Experience has shown that in these instances, the Commission can act as an independent and objective referee. But our powers are not always sufficient. We still face the ‘Copenhagen dilemma’ – the rule of law is an entry condition for the EU which every country who joins has to show it upholds. But once they join the club, then it is a case of having nothing in the middle ground between the severe step of applying ‘Article 7’ (a procedure to suspend a country’s voting rights, and thus ‘say’ in the European Union) on the one hand, and soft diplomatic power on the other. That is why European Commission President José Manuel Barroso announced that in future our Union might need a new ‘rule of law’ mechanism for Europe. 
 
I believe this can be done in two stages: first making use of the potential offered by the existing EU Treaties. Here, we could take a similar approach for Article 7 procedures as in Commission infringement proceedings, by giving “formal notice” to a Member State where we have reason to believe that a systemic rule of law crisis is on the way to developing. 
 
In a second stage we could establish a new mechanism with an amendment of the EU Treaties. There are then several options for such a mechanism: more pragmatic ones, as well as more ambitious ones, such as lowering the very high thresholds for triggering at least the first stage of the Article 7 procedure; extending the powers of the Fundamental Rights Agency, or abolishing Article 51 of the Charter of Fundamental Rights, so as to make all fundamental rights directly applicable in the Member States.
 
Any new tool to safeguard the rule of law will have to rely on the right information. That is why we are already developing what we call a ‘Justice Scoreboard’ which allows us to systematically look at the efficiency, quality and independence of the justice systems in all 28 EU-Member States. And we are already using this expertise in our annual ‘European Semester’ exercise, where we give tailored recommendations to each European country about what needs to be worked on.
 
Few pay attention to the rule of law in normal times, when all functions well. But the crisis events we have witnessed during the past years have underlined just how important the rule of law is, for our citizens, and for our economies. After all, trusting that the rule of law is fully upheld directly translates into the confidence to invest in the economy. The proper functioning of national court systems, the independence of national courts, their efficiency and quality, is essential for the proper functioning of the whole European Union.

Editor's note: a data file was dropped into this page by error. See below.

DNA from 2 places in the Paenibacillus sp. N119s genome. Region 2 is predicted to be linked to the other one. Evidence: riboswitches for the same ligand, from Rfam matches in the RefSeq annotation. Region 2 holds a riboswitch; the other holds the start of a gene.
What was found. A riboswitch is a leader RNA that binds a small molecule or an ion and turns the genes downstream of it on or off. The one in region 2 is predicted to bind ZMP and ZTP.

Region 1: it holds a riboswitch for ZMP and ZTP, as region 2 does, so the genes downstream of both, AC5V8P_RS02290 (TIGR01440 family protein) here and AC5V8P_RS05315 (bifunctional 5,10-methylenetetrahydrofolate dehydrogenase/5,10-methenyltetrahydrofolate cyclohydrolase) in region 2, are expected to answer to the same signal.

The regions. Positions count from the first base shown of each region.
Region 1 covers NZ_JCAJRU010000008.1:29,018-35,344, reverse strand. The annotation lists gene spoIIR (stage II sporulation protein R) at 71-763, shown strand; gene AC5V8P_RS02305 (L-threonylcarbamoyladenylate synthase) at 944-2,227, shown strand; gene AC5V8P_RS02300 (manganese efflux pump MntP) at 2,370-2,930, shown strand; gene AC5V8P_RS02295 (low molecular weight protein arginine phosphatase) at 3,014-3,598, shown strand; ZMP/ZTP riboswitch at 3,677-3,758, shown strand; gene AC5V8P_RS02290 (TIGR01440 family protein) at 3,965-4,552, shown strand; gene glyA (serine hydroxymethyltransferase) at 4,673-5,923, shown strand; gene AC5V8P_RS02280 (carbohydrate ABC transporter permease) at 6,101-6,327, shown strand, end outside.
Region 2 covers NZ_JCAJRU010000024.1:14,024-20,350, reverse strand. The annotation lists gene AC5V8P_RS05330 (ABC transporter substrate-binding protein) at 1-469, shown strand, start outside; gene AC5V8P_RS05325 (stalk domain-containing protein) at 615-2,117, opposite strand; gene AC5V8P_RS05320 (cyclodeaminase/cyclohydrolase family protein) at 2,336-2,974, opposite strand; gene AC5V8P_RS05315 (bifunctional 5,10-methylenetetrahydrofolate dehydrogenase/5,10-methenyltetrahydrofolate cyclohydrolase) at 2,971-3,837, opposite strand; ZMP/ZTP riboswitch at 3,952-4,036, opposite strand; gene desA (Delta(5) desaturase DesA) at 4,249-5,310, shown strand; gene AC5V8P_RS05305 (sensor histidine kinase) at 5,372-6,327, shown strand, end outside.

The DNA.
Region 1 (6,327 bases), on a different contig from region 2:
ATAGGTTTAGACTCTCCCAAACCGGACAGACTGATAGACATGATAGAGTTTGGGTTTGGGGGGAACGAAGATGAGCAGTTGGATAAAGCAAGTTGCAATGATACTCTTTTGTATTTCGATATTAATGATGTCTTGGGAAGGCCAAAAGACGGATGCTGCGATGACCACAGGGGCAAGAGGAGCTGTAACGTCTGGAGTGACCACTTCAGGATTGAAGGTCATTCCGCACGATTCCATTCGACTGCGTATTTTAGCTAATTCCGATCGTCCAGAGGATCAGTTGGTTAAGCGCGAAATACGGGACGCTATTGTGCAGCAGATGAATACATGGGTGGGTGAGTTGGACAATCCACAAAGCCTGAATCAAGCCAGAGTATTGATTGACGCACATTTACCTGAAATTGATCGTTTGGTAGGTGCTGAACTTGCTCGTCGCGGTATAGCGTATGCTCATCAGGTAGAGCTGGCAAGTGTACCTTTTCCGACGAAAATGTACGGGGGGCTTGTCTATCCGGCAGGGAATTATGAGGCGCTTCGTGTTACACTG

Q: What are your future plans for improving the state of citizenship rights in the European Union? Is it possible that the four remaining EU member states that are not currently in the Schengen area, namely Bulgaria, Croatia, Cyprus and Romania, join it and enjoy equal rights with the other citizens in the continent? What about the Commission’s other plans and programs for boosting the political, cultural and social status of the citizens in the region?
 
A: EU citizenship is the crown jewel of European integration. We place EU citizens centre stage and will always uphold their rights, whichever country they come from. 
 
That is why, since taking up office as the first ever Justice Commissioner, I have been working to reinforce and bolster citizens’ rights by means of law. For instance, we have established common minimum standards for fair trial rights in criminal proceedings and for victims’ rights, as I mentioned earlier.
 
Of course, our work is not complete. People still face obstacles exercising their rights in everyday life. People tell us that they still run into problems when working or studying, living, traveling or shopping in the EU, or when they want to use their vote to take part in the EU’s decision-making process. And we are listening. Just a few months ago, I presented a new list of 12 measures to improve EU citizens’ rights and to make their daily lives easier – all the issues that we are addressing are problems citizens have shared with us during dialogues or when writing to us. Europe is there for and because of its citizens; today, tomorrow and on every other day and year.
 
As for the Schengen area, the decision to lift internal border controls rests with the Member States. The Commission considers that both Bulgaria and Romania fulfil the necessary criteria to lift the controls and join Schengen fully. The other Member States said last year during the June Council, yes, Bulgaria and Romania fulfil the criteria. All that is needed now is a political decision and one that will be taken by all the Member States in the Council on the basis of unanimity.